EU Member States Agree on Air Cargo Security Plan
The recommendations include new harmonized EU cargo and mail security controls, EU coordination, and a 'global approach.'
The EU said the first steps will be to define criteria for identifying cargo that represents a particular risk and to establish mechanisms to allow for the evaluation of security standards at non-EU airports. In addition, EU member states will be encouraged to accelerate the implementation of the EU's system of supply chain security, which is also known as consignor validation, and to introduce the new requirements as much as possible before the April 2013 deadline.
"The Member States and the [EU] Commission should as a matter of urgency strengthen the compliance monitoring of the cargo and mail rules," the EU said, adding that the Commission has so far made 30 cargo inspections at member state airports that show that the implementation of EU rules must be improved. The proper implementation of cargo rules is linked to effective staff training, the EU explained, as standardized training packages for staff involved in air security could ensure robust and harmonized standards.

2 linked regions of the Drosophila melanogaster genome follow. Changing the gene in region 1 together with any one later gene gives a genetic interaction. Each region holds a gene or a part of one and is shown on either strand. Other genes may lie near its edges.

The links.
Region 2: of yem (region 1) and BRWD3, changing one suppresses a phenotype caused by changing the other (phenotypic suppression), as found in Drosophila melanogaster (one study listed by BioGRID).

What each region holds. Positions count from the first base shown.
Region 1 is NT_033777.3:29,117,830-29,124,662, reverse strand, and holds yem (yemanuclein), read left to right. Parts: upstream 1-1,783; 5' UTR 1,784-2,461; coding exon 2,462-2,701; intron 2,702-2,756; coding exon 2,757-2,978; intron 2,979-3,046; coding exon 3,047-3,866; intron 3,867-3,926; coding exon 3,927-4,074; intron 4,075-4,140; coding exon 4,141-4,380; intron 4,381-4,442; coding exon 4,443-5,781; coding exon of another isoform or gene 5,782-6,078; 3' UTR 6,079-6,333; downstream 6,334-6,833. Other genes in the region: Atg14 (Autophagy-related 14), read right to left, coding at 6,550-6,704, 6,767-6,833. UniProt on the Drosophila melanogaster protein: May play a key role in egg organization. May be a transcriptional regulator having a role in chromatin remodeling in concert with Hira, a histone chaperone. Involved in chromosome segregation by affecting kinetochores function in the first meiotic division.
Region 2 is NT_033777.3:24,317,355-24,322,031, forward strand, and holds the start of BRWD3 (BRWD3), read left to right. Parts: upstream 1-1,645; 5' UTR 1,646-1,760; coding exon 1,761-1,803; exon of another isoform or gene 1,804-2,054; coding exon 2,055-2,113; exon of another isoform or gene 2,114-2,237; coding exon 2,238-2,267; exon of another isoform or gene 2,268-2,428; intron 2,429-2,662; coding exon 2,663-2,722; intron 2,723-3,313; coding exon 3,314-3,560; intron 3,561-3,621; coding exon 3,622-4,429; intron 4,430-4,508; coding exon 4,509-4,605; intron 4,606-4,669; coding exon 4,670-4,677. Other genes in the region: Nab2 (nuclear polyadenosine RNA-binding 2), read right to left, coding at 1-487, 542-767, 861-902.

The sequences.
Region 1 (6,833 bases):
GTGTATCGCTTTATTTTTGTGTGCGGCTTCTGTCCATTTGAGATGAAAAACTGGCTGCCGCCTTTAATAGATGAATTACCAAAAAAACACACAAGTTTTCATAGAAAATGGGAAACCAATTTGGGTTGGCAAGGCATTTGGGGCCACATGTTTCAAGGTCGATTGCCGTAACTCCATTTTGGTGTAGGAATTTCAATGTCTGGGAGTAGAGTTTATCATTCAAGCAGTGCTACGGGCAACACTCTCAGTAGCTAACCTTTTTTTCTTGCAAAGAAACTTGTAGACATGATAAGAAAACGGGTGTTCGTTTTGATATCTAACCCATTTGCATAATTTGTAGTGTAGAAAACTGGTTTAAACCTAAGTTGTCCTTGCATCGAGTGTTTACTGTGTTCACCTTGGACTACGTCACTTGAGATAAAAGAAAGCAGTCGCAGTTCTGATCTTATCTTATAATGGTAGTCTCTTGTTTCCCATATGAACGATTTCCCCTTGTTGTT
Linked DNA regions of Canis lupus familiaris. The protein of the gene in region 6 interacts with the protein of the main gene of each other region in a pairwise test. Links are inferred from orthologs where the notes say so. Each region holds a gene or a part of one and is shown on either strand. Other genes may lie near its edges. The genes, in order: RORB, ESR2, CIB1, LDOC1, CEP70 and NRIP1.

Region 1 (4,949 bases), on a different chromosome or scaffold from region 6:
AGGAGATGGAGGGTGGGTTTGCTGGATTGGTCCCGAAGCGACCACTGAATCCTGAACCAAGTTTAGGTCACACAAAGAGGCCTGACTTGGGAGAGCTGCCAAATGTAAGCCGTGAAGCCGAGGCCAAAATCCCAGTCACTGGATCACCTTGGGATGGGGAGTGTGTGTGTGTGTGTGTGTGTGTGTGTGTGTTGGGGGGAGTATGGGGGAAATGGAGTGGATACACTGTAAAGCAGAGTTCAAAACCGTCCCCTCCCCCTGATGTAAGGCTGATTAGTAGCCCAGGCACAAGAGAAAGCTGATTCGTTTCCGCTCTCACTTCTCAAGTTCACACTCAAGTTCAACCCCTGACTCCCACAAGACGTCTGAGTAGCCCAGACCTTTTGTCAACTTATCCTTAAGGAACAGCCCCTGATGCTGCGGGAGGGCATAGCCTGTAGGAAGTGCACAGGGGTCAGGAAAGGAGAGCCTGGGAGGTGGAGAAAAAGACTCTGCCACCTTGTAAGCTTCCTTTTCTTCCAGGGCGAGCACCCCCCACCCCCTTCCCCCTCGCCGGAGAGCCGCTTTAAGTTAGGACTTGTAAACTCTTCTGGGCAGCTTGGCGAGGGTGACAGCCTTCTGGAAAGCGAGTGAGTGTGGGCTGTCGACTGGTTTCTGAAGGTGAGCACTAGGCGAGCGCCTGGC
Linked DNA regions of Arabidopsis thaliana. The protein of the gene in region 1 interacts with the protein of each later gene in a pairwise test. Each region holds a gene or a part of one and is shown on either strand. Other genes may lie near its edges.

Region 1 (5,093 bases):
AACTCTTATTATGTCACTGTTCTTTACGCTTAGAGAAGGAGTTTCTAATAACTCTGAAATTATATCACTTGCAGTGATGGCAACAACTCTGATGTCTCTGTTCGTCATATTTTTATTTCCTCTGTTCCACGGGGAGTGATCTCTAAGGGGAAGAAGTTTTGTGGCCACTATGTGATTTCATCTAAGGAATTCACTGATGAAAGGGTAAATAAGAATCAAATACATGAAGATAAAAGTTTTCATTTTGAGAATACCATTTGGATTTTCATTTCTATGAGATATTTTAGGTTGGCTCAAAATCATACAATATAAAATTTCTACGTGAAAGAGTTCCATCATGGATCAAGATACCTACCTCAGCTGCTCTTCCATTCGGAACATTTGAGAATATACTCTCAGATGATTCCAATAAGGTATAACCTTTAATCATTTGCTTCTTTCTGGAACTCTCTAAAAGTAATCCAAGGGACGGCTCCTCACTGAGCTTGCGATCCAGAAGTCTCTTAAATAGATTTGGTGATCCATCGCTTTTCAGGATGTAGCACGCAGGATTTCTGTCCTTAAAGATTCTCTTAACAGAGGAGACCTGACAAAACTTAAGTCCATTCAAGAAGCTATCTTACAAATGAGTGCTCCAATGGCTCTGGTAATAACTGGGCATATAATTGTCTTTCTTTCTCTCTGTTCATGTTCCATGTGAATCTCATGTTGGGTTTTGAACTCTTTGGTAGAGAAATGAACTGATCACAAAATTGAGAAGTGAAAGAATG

The EU also admitted that effectively screening cargo can be challenging, but it announced that there will be further investment in research to improve the performance of current detection technologies and to come up with new possibilities. Furthermore, experts agreed that it is imperative that information about new threats is shared as quickly as possible so that member states can take action immediately. The EU recognized that it should play an 'active role' in audits and capacity building initiatives as such actions 'will not only improve the security in those countries but will also vastly benefit global trade.'